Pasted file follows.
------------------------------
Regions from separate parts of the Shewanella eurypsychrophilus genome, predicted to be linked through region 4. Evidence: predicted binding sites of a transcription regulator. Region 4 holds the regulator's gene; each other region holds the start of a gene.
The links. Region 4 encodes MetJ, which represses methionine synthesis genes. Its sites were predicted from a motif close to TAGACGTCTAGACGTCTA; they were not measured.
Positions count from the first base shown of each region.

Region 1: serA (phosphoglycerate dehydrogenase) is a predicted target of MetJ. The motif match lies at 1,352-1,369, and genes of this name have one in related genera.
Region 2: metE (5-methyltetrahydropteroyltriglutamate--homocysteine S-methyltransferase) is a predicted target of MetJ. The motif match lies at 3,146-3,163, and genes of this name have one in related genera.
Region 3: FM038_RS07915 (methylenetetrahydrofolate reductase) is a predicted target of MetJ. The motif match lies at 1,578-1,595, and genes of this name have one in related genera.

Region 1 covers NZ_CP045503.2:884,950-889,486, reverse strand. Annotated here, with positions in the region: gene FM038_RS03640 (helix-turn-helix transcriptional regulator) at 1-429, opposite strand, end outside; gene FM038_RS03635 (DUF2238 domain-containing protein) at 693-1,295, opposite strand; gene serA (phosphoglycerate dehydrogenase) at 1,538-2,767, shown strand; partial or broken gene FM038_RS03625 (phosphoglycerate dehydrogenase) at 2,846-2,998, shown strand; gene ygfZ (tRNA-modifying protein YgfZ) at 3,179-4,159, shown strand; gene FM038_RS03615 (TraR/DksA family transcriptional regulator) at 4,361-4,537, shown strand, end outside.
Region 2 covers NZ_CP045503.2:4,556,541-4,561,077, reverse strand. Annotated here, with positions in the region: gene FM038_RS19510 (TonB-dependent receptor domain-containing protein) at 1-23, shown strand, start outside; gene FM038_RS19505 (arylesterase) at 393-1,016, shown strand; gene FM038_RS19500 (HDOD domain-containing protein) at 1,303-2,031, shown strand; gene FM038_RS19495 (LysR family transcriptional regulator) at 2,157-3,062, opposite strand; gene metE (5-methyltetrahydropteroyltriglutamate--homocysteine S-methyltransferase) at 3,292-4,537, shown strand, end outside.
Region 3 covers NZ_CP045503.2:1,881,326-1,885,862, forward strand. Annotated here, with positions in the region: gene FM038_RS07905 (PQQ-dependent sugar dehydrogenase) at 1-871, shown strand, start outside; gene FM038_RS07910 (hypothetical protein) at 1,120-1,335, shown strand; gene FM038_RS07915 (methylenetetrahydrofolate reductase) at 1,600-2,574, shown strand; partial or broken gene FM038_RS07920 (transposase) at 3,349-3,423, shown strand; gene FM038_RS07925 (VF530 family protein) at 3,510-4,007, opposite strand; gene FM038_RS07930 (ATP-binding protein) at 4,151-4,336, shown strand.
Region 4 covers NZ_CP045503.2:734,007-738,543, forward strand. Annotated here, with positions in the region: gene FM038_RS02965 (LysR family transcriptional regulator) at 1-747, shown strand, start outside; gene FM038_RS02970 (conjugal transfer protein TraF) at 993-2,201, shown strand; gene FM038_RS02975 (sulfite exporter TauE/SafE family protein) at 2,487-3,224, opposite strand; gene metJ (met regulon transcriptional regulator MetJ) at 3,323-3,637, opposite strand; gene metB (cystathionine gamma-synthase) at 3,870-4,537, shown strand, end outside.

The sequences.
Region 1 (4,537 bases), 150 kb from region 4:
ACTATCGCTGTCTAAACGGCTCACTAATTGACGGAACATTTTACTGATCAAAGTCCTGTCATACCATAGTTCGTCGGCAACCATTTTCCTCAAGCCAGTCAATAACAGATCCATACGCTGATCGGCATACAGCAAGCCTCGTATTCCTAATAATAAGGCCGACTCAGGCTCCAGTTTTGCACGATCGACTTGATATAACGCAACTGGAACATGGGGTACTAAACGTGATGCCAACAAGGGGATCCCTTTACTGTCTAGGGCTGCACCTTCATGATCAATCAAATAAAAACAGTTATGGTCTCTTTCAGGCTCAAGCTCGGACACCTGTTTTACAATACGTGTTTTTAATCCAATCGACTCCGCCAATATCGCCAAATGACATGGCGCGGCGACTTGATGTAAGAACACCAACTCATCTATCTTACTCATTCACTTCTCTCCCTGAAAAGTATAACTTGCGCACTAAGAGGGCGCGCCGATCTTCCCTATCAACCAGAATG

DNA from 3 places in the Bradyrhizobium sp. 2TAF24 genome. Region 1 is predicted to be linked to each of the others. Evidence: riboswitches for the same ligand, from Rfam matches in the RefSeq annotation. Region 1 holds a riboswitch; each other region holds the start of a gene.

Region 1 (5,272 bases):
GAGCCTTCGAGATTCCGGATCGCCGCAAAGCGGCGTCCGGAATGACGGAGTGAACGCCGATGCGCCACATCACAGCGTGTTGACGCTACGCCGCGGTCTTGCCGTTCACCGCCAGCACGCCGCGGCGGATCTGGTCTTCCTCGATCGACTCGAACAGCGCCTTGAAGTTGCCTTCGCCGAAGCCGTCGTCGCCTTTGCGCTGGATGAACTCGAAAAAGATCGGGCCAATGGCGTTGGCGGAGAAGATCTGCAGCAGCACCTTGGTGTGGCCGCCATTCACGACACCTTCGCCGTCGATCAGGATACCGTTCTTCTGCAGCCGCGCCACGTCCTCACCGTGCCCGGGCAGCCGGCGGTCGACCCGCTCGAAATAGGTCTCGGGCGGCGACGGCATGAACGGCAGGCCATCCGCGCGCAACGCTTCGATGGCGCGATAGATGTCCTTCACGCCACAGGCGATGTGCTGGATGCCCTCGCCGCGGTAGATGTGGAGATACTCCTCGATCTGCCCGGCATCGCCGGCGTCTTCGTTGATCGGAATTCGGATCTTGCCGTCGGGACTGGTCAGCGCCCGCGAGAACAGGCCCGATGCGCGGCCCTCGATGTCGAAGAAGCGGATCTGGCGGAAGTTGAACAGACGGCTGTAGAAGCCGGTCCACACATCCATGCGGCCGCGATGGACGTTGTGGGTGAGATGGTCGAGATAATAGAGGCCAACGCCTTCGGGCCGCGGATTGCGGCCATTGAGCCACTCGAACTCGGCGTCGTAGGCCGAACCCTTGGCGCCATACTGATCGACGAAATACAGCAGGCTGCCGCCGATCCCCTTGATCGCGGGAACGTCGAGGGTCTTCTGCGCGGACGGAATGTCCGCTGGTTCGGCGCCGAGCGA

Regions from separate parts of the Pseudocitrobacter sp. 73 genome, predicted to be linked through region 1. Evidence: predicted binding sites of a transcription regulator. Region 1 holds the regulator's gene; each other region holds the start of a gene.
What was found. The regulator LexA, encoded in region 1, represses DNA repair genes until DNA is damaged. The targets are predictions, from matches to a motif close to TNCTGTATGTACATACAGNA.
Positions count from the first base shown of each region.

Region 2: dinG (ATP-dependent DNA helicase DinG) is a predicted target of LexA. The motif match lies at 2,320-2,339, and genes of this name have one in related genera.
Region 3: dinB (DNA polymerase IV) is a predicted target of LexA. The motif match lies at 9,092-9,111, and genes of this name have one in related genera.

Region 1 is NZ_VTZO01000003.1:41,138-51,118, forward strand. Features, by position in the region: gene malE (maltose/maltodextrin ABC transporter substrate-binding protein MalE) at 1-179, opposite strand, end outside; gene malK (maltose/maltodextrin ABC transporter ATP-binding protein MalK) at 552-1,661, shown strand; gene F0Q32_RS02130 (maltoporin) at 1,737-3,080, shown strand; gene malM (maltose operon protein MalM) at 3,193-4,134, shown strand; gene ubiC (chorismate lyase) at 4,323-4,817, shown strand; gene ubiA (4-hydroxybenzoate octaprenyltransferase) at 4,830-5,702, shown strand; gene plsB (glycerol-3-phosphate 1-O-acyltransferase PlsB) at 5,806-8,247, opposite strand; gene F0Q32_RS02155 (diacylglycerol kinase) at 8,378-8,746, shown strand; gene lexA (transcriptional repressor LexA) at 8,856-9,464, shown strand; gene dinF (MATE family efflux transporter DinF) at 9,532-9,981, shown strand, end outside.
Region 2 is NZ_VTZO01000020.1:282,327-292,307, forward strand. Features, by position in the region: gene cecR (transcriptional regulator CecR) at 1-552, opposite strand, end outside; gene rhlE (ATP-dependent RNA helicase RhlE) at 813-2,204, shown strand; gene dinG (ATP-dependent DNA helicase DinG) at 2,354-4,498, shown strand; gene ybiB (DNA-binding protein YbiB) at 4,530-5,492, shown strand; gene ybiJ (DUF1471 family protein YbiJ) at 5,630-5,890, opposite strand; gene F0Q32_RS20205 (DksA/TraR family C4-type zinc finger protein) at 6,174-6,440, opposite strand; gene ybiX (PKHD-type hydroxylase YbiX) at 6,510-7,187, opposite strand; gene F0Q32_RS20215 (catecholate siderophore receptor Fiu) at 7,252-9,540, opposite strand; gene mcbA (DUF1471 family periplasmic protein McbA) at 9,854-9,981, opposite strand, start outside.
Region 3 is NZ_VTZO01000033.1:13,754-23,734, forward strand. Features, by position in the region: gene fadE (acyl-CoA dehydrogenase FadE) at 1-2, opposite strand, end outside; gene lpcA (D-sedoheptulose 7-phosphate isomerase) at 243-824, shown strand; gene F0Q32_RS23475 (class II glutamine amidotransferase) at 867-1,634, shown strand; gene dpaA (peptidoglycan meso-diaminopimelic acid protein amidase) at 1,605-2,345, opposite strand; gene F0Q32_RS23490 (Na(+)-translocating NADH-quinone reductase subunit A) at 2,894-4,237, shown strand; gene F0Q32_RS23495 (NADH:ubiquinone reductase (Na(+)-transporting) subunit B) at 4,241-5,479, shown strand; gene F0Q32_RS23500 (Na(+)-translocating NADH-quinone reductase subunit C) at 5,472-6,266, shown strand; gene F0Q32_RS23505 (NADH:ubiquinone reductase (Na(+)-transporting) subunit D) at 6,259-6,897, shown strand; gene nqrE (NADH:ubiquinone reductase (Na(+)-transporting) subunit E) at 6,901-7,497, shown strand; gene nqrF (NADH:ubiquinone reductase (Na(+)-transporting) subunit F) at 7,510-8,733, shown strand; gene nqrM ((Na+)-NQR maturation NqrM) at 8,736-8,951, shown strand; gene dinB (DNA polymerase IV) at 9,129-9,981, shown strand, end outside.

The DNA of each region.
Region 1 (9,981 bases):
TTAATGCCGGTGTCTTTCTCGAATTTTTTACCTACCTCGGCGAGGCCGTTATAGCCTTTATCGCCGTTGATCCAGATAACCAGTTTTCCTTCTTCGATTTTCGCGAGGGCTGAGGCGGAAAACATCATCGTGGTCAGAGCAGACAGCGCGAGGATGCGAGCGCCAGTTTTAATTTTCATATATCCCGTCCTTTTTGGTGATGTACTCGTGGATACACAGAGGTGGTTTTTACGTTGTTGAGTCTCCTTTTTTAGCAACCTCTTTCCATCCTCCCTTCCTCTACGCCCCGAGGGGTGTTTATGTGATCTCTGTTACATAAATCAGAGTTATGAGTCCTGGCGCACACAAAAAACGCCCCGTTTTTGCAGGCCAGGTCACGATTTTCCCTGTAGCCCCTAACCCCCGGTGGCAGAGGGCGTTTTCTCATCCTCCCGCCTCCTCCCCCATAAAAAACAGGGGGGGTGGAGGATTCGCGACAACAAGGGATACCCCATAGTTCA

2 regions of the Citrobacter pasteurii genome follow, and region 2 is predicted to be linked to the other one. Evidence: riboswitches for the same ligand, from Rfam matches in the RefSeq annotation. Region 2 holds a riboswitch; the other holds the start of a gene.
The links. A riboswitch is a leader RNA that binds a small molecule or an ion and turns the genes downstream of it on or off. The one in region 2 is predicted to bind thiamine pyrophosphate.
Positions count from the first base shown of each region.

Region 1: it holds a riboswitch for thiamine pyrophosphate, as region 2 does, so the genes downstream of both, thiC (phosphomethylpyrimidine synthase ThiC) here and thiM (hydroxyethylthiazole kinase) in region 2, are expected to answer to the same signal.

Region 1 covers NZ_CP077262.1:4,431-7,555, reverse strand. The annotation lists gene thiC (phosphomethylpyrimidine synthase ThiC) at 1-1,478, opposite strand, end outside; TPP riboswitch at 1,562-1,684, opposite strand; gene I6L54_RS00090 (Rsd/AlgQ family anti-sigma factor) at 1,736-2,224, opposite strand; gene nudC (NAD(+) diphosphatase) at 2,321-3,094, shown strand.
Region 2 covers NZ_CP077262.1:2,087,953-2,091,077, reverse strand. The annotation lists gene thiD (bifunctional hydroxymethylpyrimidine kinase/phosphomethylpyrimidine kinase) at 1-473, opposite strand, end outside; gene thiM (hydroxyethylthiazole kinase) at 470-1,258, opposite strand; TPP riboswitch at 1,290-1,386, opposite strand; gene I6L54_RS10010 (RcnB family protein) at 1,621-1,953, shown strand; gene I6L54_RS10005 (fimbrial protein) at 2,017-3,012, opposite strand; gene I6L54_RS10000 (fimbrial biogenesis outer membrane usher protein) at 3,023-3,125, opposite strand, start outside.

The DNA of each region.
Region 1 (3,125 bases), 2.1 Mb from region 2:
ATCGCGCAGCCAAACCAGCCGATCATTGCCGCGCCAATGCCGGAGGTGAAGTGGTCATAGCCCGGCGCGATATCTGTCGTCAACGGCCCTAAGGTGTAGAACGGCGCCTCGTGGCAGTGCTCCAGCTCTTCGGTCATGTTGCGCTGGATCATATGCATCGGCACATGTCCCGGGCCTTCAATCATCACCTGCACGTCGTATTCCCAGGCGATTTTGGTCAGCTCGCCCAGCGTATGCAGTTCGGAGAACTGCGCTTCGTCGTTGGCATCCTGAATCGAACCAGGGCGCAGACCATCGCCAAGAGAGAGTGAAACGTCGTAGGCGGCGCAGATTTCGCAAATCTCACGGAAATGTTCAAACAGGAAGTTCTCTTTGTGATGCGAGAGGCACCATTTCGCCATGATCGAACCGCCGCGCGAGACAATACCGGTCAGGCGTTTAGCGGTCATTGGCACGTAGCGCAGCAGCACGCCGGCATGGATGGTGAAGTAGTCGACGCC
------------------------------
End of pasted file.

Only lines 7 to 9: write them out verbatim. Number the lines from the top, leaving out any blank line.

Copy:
Region 1 covers NZ_CP045503.2:884,950-889,486, reverse strand. Annotated here, with positions in the region: gene FM038_RS03640 (helix-turn-helix transcriptional regulator) at 1-429, opposite strand, end outside; gene FM038_RS03635 (DUF2238 domain-containing protein) at 693-1,295, opposite strand; gene serA (phosphoglycerate dehydrogenase) at 1,538-2,767, shown strand; partial or broken gene FM038_RS03625 (phosphoglycerate dehydrogenase) at 2,846-2,998, shown strand; gene ygfZ (tRNA-modifying protein YgfZ) at 3,179-4,159, shown strand; gene FM038_RS03615 (TraR/DksA family transcriptional regulator) at 4,361-4,537, shown strand, end outside.
Region 2 covers NZ_CP045503.2:4,556,541-4,561,077, reverse strand. Annotated here, with positions in the region: gene FM038_RS19510 (TonB-dependent receptor domain-containing protein) at 1-23, shown strand, start outside; gene FM038_RS19505 (arylesterase) at 393-1,016, shown strand; gene FM038_RS19500 (HDOD domain-containing protein) at 1,303-2,031, shown strand; gene FM038_RS19495 (LysR family transcriptional regulator) at 2,157-3,062, opposite strand; gene metE (5-methyltetrahydropteroyltriglutamate--homocysteine S-methyltransferase) at 3,292-4,537, shown strand, end outside.
Region 3 covers NZ_CP045503.2:1,881,326-1,885,862, forward strand. Annotated here, with positions in the region: gene FM038_RS07905 (PQQ-dependent sugar dehydrogenase) at 1-871, shown strand, start outside; gene FM038_RS07910 (hypothetical protein) at 1,120-1,335, shown strand; gene FM038_RS07915 (methylenetetrahydrofolate reductase) at 1,600-2,574, shown strand; partial or broken gene FM038_RS07920 (transposase) at 3,349-3,423, shown strand; gene FM038_RS07925 (VF530 family protein) at 3,510-4,007, opposite strand; gene FM038_RS07930 (ATP-binding protein) at 4,151-4,336, shown strand.